The Hamlet Of Prestville

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The Prestville Store

To look back at the origin of the tiny community of Prestville, we must dive back in time to 1916, when a man by the name of Prest oversaw giving names to the communities along the railroad line. At the time, there were only a handful of families living in the area, who had arrived about four years earlier to settle.
Deciding to immortalize himself, Mr. Prest gave the community the name of Prestville.
The small community, or as it would be more accurate to say, the district slowly grew over the coming years. It would be several years before anything was built for the residents of the area though.
In 1925, the Charlie Parks family would arrive. They were joining several relatives who had already arrived, including Oscar and Arthur Parks in 1912-13, and Tom and Matt Parks a few years after that. Percy Parks, along with his wife, who would operate the first Prestville post office. The first store soon followed, and it was owned by a man by the name of Solmers, before it was sold to Lottie and Walter Hood. Another store was operated by the Nick Zahara family, who arrived in the area in 1933
In 1928, a one-room school was built to accommodate the growing number of children who needed some sort of education in the rural area. The school would operate for the next two decades before it closed in the late-1940s, at which point children were bussed into Rycroft for school. Eventually, the one-room school building was moved into Spirit River, where it became the municipal office for a time.
In the same year that the school was built, an elevator was built for the community. The first elevator agent was a Mr. St. Arnot, followed by August Johnson and Ed Gillespie. The elevator would remain until 1938, when a fire destroyed it. It was rebuilt, but then torn down at a later date.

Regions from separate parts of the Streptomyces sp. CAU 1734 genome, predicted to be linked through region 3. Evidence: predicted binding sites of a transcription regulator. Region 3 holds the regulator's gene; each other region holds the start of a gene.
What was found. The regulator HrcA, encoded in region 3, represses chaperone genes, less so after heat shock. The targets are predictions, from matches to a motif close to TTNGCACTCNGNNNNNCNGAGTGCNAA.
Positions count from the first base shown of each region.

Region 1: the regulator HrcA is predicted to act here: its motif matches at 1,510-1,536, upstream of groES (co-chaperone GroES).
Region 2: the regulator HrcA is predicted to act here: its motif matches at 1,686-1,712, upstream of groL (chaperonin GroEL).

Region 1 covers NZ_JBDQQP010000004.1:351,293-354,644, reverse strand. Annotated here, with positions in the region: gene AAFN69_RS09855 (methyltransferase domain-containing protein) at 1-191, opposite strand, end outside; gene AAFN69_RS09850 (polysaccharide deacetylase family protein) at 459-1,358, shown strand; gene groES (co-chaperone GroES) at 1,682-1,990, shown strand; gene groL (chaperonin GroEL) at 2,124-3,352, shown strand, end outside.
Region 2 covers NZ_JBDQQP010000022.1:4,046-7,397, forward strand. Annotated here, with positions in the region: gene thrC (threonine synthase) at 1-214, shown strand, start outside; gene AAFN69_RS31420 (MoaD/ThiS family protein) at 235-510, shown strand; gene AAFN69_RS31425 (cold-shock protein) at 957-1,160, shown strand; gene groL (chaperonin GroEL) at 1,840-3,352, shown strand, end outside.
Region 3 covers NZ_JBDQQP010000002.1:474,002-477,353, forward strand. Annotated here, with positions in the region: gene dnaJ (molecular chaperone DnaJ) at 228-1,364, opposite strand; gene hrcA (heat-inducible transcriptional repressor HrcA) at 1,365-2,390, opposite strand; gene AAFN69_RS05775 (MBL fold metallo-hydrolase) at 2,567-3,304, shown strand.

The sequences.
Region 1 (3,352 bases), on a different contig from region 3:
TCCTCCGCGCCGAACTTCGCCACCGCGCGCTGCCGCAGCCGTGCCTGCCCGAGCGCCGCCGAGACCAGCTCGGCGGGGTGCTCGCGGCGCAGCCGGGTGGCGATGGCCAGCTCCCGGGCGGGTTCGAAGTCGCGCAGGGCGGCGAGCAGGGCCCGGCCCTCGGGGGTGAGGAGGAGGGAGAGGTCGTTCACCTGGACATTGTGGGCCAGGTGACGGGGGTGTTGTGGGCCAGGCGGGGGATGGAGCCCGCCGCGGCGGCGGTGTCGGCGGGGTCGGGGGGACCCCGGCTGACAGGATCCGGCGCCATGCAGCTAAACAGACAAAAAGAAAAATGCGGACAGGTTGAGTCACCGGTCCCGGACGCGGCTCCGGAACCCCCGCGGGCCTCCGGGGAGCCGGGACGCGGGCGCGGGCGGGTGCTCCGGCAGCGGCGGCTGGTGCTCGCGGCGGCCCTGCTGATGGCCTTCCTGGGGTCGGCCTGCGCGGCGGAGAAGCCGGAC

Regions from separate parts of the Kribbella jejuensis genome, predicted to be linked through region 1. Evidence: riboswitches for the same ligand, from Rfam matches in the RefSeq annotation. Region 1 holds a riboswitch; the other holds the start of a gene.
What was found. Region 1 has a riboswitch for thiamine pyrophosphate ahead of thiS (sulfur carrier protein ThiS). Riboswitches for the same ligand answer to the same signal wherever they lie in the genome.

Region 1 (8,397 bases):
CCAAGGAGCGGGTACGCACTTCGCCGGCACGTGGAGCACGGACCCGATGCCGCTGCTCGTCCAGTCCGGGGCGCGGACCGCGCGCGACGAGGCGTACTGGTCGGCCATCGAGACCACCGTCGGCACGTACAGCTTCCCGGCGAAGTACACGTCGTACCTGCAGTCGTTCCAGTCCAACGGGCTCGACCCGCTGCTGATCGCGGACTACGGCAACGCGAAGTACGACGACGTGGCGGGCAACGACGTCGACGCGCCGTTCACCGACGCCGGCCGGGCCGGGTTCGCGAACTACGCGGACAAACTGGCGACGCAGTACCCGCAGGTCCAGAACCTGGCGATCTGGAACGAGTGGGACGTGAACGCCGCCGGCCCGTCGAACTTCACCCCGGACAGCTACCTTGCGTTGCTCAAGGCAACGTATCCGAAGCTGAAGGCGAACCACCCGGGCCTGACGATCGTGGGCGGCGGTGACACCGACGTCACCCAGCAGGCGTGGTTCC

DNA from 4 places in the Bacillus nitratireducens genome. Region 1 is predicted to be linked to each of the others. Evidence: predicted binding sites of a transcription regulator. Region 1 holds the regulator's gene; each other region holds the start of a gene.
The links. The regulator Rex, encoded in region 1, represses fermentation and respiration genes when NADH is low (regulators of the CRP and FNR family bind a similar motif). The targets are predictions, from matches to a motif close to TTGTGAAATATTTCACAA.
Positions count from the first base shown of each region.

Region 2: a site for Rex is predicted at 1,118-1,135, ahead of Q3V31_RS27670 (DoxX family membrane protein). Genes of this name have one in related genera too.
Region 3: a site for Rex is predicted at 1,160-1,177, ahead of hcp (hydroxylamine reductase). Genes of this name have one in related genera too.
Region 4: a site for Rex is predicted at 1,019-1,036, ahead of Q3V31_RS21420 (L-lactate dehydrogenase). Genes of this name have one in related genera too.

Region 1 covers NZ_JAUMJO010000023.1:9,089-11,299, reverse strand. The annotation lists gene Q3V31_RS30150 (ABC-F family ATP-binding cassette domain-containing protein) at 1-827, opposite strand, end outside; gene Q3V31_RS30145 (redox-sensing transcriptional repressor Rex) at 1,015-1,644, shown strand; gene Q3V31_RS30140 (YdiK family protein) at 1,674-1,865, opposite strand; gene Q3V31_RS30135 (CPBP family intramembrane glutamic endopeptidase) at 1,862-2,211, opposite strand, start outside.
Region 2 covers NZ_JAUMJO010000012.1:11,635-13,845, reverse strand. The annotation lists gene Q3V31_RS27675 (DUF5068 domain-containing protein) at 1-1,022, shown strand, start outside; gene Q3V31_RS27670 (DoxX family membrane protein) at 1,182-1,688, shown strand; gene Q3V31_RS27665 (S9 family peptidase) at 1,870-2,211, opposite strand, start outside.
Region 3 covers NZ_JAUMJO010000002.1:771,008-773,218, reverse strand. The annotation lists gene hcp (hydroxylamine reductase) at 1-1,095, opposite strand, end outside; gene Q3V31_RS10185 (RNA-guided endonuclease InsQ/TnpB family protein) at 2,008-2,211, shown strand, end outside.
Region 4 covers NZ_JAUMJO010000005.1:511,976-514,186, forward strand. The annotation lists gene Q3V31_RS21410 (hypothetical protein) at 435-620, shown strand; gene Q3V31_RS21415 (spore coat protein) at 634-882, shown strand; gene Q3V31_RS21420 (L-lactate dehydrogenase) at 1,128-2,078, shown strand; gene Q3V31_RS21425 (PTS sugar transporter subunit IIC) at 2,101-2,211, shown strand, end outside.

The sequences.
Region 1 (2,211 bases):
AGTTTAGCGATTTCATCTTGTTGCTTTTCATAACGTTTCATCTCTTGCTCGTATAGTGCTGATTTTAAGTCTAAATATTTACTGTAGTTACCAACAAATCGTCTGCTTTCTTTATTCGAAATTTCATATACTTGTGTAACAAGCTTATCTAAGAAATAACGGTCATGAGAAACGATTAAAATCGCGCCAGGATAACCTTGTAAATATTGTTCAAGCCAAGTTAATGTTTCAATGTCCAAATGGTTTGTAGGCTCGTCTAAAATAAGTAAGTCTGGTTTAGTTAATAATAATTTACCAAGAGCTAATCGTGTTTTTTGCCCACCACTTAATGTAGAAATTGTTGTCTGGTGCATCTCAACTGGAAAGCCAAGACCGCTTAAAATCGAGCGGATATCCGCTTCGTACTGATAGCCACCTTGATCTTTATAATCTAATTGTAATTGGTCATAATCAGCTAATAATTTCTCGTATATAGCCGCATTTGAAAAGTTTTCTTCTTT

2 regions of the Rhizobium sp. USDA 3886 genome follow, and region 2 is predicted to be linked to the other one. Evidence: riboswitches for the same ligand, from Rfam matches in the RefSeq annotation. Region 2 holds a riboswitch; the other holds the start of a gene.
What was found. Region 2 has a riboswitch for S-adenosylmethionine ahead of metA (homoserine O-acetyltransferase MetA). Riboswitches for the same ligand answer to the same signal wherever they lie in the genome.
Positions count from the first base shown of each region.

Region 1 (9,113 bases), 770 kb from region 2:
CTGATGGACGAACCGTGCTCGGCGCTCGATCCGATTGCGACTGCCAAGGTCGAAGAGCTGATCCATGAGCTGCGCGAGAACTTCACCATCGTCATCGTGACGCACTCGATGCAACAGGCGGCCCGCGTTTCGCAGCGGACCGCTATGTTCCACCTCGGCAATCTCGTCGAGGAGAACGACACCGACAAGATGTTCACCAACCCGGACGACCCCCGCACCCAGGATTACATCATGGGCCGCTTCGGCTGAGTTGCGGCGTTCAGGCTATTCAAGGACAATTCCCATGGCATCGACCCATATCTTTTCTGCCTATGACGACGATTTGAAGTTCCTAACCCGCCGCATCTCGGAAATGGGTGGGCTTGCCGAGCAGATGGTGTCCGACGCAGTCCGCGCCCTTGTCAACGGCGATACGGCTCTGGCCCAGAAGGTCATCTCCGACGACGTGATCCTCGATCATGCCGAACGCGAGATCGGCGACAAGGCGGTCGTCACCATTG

Times were tough for everyone in the 1930s, but that didn’t stop the residents of the Prestville hamlet and surrounding area from building a new Presbyterian church. The Deaconess Margaret Gregor, along with Mrs. Leddingham, held services and Sunday School each week.  Gregor could not ride a horse or drive a car, but she had a team of horses strapped to an old Model T and she would use that improvised buggy to administer services to churches around Prestville and Rycroft. On any given Sunday she would travel a few dozen kilometres each way, administering as many as ten services. She would serve the community for five years.
Elizabeth Young

Prior to the church being built, settlers would attend services at a two-storey log cabin mission building near Spirit River at the Catholic Mission.

In 1947, a community hall was built by volunteer labour, and it would serve the many needs of the community for years to come.
For those who were ill in the area, there was always Auntie Young to help. She was a war nurse, originally known as Miss McLean, who married Louis Young after she arrived in 1920. She would travel many miles on her pony to residents around the hamlet, helping them when they were sick. Her commitment to those in the area was so strong that the Elizabeth Young Park near Burnt River was named for her.
Sadly, as time went on, the hamlet would slowly fade from existence until the 1980s, when no building would remain. Nonetheless, the memories of those who lived their and what they shared can still be seen in the local history.
Suggestions for columns or questions? E-mail Craig at Listen to his podcast by searching for “Canadian History Ehx” on your podcast form. Find his show on YouTube at
Information, and all quotes, for this column comes from Wheatfields and Wildflowers
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